Joseph Clemens of Bavaria

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Joseph Clemens of Bavaria

Joseph Clemens Kajetan of Bavaria (born December 5, 1671 in Munich , † November 12, 1723 in Bonn ) was Archbishop of Cologne from 1688 to 1723 , Elector of the Holy Roman Empire , Lord of the Archbishopric of Cologne and Arch Chancellor for Imperial Italy and the owner of other imperial bishoprics and ecclesiastical dignity. His election as Archbishop of Cologne, enforced by the emperor and pope against the interests of Louis XIV , was one of the triggers for the Palatinate War of Succession . He later switched fronts and formed an alliance with France. During the War of the Spanish Succession he was placed in privation and had to flee into exile in France . It was only after more than ten years that he could return and exercise his offices in the empire.


Origin and family

Joseph Clemens was the second of four sons of Elector Ferdinand Maria of Bavaria and his wife Henriette Adelaide of Savoy to reach adulthood. He had six siblings and was the second youngest child. One of his brothers was Elector Max Emanuel of Bavaria . He was an uncle of Karl Albrecht von Bayern, who as Charles VII was Emperor of the Holy Roman Empire. He was also the nephew of the Cologne Elector Maximilian Heinrich von Bayern .

Coat of arms of the children
of Grosberg of Bavaria (de Grosberg-Bavière) legitimized in the count state

Joseph Clemens had two illegitimate children. He fathered two sons with Constance de Grousselier, Comte Jean Baptiste Victor de Grosberg-Bavière (1706–1768) and Comte Antoine Levin de Grosberg-Bavière (1710–1757).

Ascent to high spiritual dignity

Joseph Clemens von Bayern on a painting in the Fürstengang Freising

From his earliest youth he was destined for the clergy and was educated accordingly. The actual entry into the clergy was initiated by his brother Max Emanuel and happened against the will of Joseph Clemens, who would have preferred to become a soldier. In 1683 he received his first tonsure and became coadjutor for the diocese of Regensburg . In 1684 he became coadjutor of the diocese of Freising , 1685 coadjutor, 1688 prince provost of the prince provostie Berchtesgaden . Although still a minor , in 1685, after the death of his cousin Prince-Bishop Albert Sigmund, he was succeeded by Pope Innocent XI in the office of Bishop of Regensburg and Freising . approved. However, he initially renounced the higher orders. This was not uncommon at the time, and it also kept the option of succeeding his brother Max Emanuel open if he had no descendants.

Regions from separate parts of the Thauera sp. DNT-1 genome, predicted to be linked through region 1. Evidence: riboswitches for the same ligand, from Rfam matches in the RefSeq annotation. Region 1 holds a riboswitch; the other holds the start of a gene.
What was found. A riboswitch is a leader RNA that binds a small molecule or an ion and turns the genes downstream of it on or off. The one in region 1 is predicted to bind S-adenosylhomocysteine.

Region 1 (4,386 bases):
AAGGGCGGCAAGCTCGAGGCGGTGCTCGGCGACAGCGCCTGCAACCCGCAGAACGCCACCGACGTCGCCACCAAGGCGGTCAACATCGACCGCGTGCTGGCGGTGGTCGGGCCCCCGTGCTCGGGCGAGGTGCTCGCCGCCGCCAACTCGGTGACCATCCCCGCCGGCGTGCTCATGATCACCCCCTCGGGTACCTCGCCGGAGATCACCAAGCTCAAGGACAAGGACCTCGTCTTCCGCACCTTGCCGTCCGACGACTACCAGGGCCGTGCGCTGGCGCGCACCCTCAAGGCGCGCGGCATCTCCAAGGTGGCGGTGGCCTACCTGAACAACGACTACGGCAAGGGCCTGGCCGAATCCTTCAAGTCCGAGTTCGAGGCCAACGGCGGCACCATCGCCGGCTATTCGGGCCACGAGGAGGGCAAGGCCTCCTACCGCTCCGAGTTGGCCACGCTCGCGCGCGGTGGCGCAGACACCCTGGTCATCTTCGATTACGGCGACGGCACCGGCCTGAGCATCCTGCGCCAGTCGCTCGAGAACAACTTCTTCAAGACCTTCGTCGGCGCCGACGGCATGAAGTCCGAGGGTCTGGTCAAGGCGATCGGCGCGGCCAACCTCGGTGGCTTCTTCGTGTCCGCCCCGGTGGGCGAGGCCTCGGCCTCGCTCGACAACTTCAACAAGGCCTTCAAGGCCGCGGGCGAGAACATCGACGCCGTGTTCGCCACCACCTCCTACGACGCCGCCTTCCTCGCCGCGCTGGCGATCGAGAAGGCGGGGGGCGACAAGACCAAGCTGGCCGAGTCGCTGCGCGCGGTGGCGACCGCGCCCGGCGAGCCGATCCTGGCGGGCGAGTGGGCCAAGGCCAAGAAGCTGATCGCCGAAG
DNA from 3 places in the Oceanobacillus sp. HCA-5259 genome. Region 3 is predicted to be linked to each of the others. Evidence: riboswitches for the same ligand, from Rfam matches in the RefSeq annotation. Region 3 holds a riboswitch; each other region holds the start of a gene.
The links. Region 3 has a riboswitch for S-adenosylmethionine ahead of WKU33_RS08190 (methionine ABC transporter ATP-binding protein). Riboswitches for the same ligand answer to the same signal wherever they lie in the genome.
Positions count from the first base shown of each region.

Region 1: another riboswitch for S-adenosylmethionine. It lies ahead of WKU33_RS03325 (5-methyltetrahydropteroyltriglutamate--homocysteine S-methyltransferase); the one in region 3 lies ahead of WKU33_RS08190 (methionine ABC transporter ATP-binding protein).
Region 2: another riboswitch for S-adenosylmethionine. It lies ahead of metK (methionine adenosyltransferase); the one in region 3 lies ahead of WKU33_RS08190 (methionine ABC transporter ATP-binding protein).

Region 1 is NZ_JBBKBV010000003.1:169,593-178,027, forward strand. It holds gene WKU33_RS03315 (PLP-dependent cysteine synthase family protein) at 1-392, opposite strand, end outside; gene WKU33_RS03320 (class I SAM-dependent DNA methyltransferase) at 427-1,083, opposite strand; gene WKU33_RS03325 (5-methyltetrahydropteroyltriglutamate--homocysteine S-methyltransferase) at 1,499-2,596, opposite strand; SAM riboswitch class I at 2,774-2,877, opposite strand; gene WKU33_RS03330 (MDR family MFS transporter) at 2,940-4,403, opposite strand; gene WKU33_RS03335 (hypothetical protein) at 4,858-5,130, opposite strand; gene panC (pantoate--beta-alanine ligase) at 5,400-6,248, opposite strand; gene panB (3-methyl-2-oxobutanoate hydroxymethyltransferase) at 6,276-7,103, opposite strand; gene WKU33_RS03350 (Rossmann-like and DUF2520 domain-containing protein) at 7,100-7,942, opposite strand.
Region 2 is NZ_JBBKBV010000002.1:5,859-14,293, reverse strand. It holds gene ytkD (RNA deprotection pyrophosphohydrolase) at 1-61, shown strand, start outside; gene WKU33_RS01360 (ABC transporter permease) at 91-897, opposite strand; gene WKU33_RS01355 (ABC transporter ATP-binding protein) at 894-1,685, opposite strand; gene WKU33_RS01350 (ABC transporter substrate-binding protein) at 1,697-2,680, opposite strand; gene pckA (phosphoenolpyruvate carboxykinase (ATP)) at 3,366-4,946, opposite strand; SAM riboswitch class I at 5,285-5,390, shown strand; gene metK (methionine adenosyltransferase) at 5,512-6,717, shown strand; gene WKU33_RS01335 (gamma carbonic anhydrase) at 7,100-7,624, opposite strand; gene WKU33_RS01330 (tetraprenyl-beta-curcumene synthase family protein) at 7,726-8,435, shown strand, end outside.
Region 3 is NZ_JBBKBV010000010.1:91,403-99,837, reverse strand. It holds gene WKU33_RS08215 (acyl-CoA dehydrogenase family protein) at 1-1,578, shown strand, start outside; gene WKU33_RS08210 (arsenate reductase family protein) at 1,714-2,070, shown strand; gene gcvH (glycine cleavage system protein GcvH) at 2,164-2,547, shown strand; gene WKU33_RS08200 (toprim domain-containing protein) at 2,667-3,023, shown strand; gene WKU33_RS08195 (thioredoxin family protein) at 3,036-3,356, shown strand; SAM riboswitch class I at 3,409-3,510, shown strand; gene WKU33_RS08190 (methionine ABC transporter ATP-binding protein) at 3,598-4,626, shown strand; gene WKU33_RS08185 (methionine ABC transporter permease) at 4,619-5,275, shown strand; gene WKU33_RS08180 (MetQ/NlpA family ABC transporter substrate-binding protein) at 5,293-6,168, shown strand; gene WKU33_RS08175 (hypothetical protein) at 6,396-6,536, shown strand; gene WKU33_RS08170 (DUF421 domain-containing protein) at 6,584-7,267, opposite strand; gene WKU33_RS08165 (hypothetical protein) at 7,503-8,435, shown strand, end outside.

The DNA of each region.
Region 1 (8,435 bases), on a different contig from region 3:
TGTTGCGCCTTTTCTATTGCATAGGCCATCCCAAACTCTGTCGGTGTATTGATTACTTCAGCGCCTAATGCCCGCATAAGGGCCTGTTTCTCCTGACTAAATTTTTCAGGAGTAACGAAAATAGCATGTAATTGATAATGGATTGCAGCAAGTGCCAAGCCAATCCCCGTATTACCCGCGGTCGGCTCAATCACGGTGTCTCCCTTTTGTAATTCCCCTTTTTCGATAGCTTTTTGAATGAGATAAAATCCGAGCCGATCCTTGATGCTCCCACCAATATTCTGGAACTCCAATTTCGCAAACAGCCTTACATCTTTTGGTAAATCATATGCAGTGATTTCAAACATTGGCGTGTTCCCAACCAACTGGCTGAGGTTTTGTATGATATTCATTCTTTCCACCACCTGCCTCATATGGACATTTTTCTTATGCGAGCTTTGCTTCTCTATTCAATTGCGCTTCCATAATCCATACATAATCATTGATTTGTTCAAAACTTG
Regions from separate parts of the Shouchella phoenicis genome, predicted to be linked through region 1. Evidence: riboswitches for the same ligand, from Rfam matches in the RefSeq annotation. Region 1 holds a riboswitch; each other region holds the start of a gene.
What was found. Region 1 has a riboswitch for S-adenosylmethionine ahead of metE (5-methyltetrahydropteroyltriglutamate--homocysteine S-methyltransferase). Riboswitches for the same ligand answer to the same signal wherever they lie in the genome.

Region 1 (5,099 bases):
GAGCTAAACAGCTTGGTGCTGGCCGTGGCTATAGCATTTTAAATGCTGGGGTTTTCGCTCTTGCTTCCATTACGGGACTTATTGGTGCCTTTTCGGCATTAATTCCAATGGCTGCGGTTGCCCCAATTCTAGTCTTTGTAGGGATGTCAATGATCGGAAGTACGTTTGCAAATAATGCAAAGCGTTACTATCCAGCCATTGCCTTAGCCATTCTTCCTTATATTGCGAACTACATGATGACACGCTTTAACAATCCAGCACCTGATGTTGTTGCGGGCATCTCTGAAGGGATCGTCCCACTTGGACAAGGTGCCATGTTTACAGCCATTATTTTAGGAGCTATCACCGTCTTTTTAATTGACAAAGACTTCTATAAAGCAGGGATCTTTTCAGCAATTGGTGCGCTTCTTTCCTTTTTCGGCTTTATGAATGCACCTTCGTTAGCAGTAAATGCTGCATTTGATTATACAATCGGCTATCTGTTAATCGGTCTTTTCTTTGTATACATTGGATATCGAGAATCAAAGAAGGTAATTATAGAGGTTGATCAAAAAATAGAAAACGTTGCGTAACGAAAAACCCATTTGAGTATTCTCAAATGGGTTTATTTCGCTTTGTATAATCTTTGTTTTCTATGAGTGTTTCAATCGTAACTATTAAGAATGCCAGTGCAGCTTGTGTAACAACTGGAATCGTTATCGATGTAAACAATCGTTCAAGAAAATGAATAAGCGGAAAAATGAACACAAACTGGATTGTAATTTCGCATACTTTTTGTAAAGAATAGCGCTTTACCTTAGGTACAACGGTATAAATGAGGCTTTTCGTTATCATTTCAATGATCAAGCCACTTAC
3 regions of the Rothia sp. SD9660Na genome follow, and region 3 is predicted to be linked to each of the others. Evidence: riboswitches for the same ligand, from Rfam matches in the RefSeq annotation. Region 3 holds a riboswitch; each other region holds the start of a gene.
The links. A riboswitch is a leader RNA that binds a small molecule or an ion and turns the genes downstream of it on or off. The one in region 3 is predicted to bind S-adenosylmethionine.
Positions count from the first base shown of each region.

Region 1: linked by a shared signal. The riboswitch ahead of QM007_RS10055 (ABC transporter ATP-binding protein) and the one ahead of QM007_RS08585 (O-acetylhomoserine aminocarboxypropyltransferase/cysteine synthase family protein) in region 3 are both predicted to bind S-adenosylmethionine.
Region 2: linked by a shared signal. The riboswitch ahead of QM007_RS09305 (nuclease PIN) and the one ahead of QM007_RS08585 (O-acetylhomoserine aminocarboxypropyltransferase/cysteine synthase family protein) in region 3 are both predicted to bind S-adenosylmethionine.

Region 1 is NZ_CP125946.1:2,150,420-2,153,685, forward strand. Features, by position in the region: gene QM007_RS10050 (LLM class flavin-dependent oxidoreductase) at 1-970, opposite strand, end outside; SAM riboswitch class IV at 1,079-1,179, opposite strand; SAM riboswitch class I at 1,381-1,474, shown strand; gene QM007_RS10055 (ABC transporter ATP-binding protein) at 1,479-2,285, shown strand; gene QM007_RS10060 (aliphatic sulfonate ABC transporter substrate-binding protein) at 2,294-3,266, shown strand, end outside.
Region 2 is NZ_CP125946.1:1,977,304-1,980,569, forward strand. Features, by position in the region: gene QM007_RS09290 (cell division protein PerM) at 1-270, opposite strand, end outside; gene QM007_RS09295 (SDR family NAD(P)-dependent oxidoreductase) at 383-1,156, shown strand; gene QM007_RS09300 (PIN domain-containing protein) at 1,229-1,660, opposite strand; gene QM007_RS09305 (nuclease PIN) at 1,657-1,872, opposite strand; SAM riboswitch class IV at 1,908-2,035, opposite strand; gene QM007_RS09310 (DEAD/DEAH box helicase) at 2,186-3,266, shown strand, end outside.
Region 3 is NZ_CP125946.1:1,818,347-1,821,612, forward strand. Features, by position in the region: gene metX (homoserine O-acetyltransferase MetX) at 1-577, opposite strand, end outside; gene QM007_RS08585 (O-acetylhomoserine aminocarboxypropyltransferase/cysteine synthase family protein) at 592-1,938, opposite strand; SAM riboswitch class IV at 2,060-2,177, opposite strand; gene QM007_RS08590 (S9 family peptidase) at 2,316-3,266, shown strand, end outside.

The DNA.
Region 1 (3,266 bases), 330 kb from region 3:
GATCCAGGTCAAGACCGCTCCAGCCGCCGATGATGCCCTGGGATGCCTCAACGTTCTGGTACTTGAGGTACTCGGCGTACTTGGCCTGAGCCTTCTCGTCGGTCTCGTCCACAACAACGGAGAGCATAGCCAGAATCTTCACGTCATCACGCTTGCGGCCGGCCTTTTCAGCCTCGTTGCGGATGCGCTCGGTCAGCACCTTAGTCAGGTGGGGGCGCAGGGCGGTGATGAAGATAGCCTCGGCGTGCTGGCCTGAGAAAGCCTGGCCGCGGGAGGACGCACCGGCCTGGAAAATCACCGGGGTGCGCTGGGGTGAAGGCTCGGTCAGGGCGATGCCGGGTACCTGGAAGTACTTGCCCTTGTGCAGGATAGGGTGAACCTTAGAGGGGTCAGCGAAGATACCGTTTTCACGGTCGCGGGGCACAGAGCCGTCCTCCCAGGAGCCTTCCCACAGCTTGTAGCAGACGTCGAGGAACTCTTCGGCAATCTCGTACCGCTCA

Cologne diocese dispute

Portrait of Wilhelm Egons von Fürstenberg by Nicolas II. De Larmessin

Joseph Clemens was completely under the control of his brother. The main goal of Max Emanuel was to secure the succession of the Cologne elector and archbishop Maximilian Heinrich of Bavaria through the person of Joseph Clemens of the Bavarian line of the House of Wittelsbach . However, this project turned out to be unexpectedly difficult. The influence of his nephew Max Emanuel on Maximilian Heinrich was significantly weaker than that of the brothers Franz Egon and Wilhelm Egon von Fürstenberg . They were both supporters of Louis XIV and represented his policy in the empire. The political leadership of Kurköln was in fact in the hands of Wilhelm Egon von Fürstenberg. Maximilian Heinrich wanted to secure this and not Joseph Clemens the successor in Cologne. At the beginning of 1688 Maximilian Heinrich succeeded in getting the Cologne cathedral chapter elected Fürstenberg as coadjutor and thus the potential successor of the Cologne elector. French bribes played an important role in this. Pope Innocent XI, who was anxious to prevent a further expansion of Louis XIV's influence, refused to approve the election.

For this reason, a new election became necessary after Maximilian Heinrich's death shortly afterwards. Wilhelm Egon von Fürstenberg and Joseph Clemens appeared as candidates. Since relations between Bavaria and Habsburg had improved in the meantime, Emperor Leopold I also supported the Wittelsbacher. Of the 24 eligible voters, thirteen voted for Fürstenberg and only nine for Joseph Clemens. The decision wasn't as clear-cut as it seems. For the election to be valid, both candidates would have required a two-thirds majority because they did not belong to the Cologne cathedral chapter and were already bishops in another diocese.